by Robert M. Hunter, Registered Patent Agent

News about patents, licensing and seed capital sources for inventors and innovating organizations.


I. ALERT: INCREASE IN PATENT FEES COMING SOON - If you are planning to file a U.S. patent application this year, you can save a lot of money by filing it before a new fee schedule becomes effective.

II. COMPLAINTS AGAINST INVENTION PROMOTERS AVAILABLE FOR VIEWING - You can now read complaints of inventors who feel they have been ripped off by particular invention promotion firms.

III. WHEREBY AND THEREBY CLAUSES IN PATENT CLAIMS - Learn how to interpret "whereby" and "thereby" clauses in patent claims.


The U.S. House of Representatives has passed H.R. 1561, the United States Patent and Trademark Fee Modernization Act of 2004, which calls for a significant increase in patent fees. A companion bill, S. 1760, which more closely reflects the original USPTO proposal, is pending in the U.S. Senate. The "modernization" fee schedule in a compromise bill is expected to replace the USPTO fee schedule that will become effective on October 1, 2004.

Savings in fees that can be achieved by a small entity (independent inventor, small business or university) by filing before the increased fees are implemented can be illustrated by comparing two examples: a simple utility patent application and a complex utility patent application. Under H.R. 1561, large entity fees (and savings) would be twice those calculated in the examples. For the purposes of this analysis, the simple regular patent application is assumed to contain a specification and drawings that do not exceed 100 sheets of paper, 3 independent claims and 20 total claims. The complex regular patent application is assumed to contain 150 sheets of paper, 15 independent claims and 80 total claims. In my July, 2002 newsletter, I explained why it is prudent to include more claims of varying scope in patent applications filed since the Festo case was decided by the U.S. Supreme Court.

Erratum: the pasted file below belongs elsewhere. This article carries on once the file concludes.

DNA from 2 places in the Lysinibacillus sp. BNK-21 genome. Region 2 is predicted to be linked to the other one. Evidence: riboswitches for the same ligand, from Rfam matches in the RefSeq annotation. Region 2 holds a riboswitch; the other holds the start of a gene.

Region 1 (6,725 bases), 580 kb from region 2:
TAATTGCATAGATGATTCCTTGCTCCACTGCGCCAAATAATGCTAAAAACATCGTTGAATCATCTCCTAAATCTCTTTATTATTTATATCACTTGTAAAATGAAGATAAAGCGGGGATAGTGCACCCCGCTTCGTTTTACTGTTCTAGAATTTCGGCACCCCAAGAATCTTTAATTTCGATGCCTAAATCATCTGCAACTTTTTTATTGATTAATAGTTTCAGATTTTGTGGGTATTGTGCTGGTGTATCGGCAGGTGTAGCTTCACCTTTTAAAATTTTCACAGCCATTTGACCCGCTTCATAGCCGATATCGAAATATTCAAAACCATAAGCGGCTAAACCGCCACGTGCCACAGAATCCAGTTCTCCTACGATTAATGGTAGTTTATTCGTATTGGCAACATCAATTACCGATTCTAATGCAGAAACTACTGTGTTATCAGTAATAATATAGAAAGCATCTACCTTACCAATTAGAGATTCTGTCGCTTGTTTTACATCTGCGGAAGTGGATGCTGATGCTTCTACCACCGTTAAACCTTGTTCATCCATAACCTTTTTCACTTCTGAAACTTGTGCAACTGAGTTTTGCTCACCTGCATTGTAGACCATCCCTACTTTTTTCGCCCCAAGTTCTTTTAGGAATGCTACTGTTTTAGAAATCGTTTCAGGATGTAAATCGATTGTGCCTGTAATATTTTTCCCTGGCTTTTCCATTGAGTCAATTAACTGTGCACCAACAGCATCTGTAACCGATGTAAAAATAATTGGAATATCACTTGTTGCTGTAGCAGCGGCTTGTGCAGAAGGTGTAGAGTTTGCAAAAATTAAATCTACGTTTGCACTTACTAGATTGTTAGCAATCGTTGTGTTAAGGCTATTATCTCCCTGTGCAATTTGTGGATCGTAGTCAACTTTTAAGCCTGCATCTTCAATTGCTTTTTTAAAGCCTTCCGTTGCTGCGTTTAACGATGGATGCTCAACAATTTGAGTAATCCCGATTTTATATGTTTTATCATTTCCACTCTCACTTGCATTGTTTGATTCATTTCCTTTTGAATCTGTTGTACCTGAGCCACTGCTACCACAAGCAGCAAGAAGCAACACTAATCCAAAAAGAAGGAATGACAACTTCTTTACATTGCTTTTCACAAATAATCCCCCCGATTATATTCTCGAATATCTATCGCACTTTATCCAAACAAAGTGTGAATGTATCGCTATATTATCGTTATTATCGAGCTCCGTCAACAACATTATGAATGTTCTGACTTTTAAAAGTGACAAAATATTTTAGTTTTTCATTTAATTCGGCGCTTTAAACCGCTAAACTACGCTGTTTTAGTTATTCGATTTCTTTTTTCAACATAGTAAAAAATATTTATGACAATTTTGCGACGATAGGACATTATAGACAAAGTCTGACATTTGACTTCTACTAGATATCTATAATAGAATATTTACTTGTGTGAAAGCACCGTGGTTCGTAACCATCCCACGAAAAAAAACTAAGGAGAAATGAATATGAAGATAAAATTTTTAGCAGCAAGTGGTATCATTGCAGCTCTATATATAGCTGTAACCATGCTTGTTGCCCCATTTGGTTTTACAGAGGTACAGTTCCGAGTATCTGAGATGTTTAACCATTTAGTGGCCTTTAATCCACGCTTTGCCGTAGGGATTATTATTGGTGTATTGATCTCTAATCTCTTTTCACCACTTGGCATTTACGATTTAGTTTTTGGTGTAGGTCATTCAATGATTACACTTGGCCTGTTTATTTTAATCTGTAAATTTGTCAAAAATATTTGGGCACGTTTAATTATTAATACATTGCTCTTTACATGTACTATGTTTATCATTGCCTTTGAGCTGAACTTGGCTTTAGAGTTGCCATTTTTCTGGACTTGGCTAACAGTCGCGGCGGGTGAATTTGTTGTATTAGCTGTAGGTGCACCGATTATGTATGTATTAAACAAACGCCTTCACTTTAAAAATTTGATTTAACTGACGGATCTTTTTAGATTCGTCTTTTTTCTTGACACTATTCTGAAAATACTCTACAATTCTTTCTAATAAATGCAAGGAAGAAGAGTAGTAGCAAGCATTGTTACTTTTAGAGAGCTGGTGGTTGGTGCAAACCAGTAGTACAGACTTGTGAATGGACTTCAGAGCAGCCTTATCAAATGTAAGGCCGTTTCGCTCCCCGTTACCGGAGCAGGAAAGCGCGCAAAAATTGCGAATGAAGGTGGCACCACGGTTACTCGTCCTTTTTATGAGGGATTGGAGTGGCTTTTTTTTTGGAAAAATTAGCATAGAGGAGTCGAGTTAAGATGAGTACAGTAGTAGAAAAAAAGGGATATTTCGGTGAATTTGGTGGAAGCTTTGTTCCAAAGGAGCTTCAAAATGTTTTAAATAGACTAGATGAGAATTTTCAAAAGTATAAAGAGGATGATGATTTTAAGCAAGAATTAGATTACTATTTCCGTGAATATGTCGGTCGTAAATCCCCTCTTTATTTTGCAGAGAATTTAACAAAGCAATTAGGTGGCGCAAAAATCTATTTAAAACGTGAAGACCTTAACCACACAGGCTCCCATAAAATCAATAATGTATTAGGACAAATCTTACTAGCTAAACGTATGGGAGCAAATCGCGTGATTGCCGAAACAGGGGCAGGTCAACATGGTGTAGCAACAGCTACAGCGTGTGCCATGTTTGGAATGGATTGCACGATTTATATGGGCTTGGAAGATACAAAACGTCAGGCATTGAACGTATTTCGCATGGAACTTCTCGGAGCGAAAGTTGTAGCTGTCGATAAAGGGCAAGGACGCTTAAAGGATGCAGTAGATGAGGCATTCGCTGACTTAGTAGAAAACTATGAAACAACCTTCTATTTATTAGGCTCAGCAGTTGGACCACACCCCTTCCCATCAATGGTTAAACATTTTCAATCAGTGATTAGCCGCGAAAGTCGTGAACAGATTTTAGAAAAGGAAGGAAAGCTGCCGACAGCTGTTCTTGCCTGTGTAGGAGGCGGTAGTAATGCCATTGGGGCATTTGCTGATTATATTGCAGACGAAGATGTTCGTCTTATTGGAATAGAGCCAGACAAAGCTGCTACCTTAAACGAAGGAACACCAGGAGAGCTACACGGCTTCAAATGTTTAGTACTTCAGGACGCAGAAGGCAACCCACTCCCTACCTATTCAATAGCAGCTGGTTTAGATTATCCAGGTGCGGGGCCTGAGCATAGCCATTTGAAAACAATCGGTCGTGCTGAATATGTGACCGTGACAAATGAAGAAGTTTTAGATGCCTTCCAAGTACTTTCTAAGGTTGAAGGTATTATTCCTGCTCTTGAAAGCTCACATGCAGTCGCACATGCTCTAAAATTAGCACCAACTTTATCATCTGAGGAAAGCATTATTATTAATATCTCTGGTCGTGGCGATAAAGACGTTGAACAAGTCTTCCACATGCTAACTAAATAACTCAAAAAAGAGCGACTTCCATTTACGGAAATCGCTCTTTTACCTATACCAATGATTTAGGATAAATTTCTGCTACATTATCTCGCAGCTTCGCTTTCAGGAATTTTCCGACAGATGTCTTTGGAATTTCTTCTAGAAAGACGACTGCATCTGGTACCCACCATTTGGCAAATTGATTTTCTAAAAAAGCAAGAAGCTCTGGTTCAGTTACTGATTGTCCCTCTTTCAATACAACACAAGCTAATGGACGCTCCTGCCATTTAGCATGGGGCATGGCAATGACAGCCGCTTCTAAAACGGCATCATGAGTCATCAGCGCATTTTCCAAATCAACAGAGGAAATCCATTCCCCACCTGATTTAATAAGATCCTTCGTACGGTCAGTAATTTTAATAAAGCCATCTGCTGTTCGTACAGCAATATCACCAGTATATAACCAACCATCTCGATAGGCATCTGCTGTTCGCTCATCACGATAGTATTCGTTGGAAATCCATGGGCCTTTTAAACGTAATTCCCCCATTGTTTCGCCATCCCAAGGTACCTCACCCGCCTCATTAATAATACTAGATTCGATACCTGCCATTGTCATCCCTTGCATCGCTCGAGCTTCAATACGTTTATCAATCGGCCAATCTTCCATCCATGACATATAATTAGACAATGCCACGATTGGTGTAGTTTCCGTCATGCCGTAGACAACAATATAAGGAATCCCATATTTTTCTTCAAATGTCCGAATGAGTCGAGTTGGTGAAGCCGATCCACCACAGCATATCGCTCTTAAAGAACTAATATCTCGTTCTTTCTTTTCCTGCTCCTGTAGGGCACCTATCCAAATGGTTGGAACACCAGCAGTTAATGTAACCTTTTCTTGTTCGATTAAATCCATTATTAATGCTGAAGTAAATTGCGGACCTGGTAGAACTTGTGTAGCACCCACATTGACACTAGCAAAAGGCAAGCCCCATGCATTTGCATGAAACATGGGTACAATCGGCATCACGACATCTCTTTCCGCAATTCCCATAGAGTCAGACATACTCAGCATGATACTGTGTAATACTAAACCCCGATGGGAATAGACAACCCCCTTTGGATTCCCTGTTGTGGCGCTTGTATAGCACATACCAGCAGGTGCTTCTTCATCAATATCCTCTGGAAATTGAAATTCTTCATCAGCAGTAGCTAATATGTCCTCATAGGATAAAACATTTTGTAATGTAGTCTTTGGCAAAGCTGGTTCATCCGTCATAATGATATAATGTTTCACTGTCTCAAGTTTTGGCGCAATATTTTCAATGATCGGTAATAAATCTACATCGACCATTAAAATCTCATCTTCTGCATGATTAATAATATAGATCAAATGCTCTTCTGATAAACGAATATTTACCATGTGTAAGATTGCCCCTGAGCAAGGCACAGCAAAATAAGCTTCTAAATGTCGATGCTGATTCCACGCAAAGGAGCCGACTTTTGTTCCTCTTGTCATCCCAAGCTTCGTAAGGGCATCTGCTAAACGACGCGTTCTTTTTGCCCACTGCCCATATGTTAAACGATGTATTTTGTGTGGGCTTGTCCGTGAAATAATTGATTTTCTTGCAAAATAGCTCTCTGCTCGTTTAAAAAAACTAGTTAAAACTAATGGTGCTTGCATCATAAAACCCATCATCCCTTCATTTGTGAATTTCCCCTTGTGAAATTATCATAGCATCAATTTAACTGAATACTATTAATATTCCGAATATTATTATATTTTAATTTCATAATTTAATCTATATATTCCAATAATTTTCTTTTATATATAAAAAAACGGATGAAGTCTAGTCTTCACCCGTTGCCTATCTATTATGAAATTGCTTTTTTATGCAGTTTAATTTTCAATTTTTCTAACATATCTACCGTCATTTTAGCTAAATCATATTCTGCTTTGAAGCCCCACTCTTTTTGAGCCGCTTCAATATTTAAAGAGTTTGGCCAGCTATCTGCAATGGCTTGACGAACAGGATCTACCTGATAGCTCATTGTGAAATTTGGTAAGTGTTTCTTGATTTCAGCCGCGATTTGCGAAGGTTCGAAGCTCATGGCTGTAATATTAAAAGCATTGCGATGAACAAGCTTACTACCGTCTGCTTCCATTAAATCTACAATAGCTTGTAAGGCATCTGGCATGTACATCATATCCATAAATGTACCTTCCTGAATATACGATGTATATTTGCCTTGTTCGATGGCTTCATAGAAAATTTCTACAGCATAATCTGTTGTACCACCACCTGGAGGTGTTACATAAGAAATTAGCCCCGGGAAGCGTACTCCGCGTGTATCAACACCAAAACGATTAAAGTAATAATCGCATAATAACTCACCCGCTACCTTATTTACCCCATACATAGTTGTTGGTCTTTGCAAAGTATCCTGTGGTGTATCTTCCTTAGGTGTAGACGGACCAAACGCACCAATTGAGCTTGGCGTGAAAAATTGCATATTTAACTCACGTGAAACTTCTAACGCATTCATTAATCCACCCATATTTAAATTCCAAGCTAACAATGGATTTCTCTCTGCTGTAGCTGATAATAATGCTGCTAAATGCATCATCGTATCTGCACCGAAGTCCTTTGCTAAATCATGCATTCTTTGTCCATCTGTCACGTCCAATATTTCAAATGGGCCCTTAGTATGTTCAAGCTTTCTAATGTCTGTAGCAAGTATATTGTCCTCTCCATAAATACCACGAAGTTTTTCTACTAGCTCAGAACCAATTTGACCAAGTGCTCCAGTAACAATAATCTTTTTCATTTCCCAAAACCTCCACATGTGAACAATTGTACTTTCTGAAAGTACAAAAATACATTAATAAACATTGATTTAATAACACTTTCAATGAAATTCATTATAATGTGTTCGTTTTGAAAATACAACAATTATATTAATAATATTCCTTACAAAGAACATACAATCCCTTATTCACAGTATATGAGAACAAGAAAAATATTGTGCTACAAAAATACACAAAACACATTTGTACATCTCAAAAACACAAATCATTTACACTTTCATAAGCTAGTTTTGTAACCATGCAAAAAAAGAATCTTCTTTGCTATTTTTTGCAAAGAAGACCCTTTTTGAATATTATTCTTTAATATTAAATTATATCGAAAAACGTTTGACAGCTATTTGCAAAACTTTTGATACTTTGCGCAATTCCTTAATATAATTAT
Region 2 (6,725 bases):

For the simple, regular application, a basic filing fee of $385 would be charged currently. Under the "modernization" fee schedule, under H.R. 1561, separate small entity fees would be charged for filing ($150), searching ($250) and examination ($100), totaling $500. Under S. 1760 (and the USPTO proposal), the small entity search fee would not be reduced by 50 percent (as other patent fees are now), so the total cost would be $750, almost doubling the cost to a small entity. The USPTO 21st Strategic Plan calls for the search fee and/or the examination fees to be refunded, if the application is abandoned before those tasks were begun by the USPTO.

For the complex, regular patent application, a basic filing fee, excess claims fees (over 3 independent claims and 20 total claims) and a new fee for additional sheets ($250 for each 50 sheets over 100) will be charged. Small entity excess claims fees will increase from $43 to $100 for each independent claim over 3 and from $9 to $25 for each claim over 20 total claims. These increases will significantly increase the cost of filing a complex patent application. Total filing fees for a complex regular patent application under the current fee schedule would be ($385 + $43 x 12 + $9 x 60) = $1,441. Under the "modernization" fee schedule, total "up-front" fees for the complex regular application would be ($500 or $750 + $100 x 12 + $25 x 60 + $125 x 1) = $3,325 or $3,575, a 131 percent or 148 percent increase over current fee levels.

As this analysis reveals, significant savings can be achieved by filing your patent application before the proposed fee increases become effective. The effective date of the Act could be as early as the date the Act is enacted, but implementation of a new fee schedule requires at least a 30 day notice to the public.